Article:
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Hearst 8×10 Contest Announces Winners

The Hearst Foundation announced the winners of their biennial 8×10 photography competetion.  The contest is geared toward showcasing young and emerging talent in photography and is only open to students, professionals and freelances between the ages of 18 and 35.

The competition has eight winners and 10 judges who come from a variety of backgrounds in photography including photojournalism and art photography.  Below is a list of the winners with links to their websites.

For more info on the competition and its winners click here.


Nicholas Mendise

Devin Tepleski

Christoph Engel

Jonathan Smith

Gareth Kingdon

Victor Yuliev

Rena Effendi

Thomas Stanworth



Urban Photographer of the Year Competition

CB Richard Ellis, a Los Angeles based global real-estate company, announced its third annual Urban Photographer of the Year Competition.  The contest is only open to residents of the UK, Europe, the Middle East and Africa and calls for entries showcasing urban life in those areas. 

Photographers can submit up to 24 photos from any city within the designated regions, but each photo must be taken within a different hour of the day meaning the entrant can submit 24-hours worth of photos.

Three overall winners will be announced with a photo safari to Turkey as the grand-prize.  Winners will also be announced for each of the hourly categories with prizes ranging from sofware to camera bags.  The competition is open to professional or amateur photographers who are 16 or older.

For more information click here.

Photographer Sues Texas for Infringement

The San Antonio Times reported Monday that photographer David K. Langford is suing the state of Texas for a silhouette running in the back of vehicle inspection stickers across the state.  Over 4.5 million of the stickers have been produced and, according to Langford, resemble a photo of a coyboy that he took in 1984.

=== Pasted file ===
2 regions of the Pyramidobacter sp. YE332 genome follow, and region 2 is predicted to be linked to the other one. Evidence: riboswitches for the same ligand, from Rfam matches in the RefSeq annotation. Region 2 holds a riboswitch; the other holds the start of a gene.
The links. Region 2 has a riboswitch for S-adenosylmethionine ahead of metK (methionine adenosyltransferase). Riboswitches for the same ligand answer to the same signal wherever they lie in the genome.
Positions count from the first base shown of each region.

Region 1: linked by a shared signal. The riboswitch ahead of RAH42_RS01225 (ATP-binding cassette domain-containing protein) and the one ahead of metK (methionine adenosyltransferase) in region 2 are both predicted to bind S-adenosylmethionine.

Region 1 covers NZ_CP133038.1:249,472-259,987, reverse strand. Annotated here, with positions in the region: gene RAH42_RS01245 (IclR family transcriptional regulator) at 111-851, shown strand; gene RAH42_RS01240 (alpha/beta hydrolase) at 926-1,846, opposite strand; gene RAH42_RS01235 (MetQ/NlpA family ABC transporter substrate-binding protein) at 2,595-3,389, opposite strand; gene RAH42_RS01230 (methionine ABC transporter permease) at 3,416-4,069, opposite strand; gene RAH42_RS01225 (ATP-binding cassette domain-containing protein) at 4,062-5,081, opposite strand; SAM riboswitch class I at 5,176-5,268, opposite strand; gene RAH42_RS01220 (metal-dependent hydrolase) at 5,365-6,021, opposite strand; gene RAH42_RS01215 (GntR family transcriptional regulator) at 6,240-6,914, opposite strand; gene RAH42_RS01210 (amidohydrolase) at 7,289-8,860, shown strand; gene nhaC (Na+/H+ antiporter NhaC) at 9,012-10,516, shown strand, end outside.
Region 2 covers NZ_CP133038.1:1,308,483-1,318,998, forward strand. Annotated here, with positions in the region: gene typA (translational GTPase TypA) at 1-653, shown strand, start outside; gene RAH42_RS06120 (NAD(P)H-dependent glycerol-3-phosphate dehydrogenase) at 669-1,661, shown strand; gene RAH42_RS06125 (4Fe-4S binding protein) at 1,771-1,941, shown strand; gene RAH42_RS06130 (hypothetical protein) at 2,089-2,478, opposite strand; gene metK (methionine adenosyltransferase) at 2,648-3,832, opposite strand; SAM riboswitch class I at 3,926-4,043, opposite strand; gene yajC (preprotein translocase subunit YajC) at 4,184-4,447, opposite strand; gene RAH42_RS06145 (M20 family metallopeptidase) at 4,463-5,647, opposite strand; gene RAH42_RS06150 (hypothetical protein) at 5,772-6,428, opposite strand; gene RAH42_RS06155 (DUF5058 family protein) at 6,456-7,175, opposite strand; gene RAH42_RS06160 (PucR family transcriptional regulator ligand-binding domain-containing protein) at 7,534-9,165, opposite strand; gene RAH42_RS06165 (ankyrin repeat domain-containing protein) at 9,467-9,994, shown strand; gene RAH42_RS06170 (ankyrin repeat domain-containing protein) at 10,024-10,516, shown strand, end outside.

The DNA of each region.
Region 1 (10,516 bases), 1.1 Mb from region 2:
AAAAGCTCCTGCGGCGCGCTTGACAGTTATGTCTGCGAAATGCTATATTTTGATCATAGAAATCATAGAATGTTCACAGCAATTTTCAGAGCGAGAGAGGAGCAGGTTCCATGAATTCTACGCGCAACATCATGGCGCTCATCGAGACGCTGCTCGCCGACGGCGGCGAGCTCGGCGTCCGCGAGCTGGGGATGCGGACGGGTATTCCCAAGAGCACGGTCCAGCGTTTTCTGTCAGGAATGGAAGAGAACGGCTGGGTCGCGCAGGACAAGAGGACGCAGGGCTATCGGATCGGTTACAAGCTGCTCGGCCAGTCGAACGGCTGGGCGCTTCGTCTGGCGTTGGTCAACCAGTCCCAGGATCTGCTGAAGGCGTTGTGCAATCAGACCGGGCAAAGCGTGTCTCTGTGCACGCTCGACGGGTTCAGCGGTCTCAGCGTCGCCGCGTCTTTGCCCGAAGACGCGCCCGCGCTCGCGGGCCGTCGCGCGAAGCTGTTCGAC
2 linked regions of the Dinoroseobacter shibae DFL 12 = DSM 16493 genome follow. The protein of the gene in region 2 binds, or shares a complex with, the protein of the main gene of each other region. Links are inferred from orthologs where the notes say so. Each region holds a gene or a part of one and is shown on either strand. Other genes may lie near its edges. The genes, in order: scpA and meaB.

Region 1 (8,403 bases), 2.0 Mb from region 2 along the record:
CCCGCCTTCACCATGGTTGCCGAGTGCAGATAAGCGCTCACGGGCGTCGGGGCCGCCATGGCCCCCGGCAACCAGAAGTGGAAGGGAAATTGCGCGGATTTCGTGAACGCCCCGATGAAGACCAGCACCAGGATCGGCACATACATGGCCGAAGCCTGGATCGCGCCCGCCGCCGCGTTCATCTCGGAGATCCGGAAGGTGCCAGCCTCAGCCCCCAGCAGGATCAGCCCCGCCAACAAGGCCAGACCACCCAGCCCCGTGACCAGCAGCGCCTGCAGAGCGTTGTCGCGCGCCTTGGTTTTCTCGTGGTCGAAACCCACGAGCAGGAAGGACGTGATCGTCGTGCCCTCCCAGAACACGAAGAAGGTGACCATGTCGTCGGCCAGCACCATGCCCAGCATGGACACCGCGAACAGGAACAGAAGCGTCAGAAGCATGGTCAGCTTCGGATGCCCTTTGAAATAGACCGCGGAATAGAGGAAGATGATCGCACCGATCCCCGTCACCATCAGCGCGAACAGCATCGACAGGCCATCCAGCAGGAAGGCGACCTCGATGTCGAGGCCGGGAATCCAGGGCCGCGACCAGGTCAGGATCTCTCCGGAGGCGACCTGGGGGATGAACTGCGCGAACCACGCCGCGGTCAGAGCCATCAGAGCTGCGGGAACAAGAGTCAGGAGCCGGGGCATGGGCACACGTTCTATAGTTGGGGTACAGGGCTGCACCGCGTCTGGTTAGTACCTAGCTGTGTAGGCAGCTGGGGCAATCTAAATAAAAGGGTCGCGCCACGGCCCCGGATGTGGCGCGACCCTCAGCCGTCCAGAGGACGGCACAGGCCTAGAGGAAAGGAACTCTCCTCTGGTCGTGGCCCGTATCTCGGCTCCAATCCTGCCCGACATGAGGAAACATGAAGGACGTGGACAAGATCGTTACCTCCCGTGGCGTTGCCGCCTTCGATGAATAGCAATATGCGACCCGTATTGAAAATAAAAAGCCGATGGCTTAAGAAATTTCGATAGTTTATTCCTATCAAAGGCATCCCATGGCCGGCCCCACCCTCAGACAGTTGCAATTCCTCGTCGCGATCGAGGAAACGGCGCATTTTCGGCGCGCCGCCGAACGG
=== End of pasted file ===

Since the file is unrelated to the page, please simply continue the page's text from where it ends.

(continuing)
Langford is calling for a cease and desist order against the Department of Public Safety from continued production of the stickers.  The image was pulled from a wildlife magazine by prison inmates who were making the stickers.

The photographer wants the stickers to stop being made and for the Department of Public Safety to pay damages.

Fotoweek D.C. Kicks Off Friday

Fotoweek D.C. started in 2008 as a city-based photo exhibit.  It has now evolved to a large photography festival with nationwide, and even international, draw.  The event includes projections of photos on buildings throughout the city as well as exhibitions, lectures and several workshops.

Past years the festival has garnered thousands of fans and this year’s is expected to be no different with big events.  Weeklong exhibitions will include several exhibitions hosted by the National Geographic Society, the Sweedish Embassy and several others.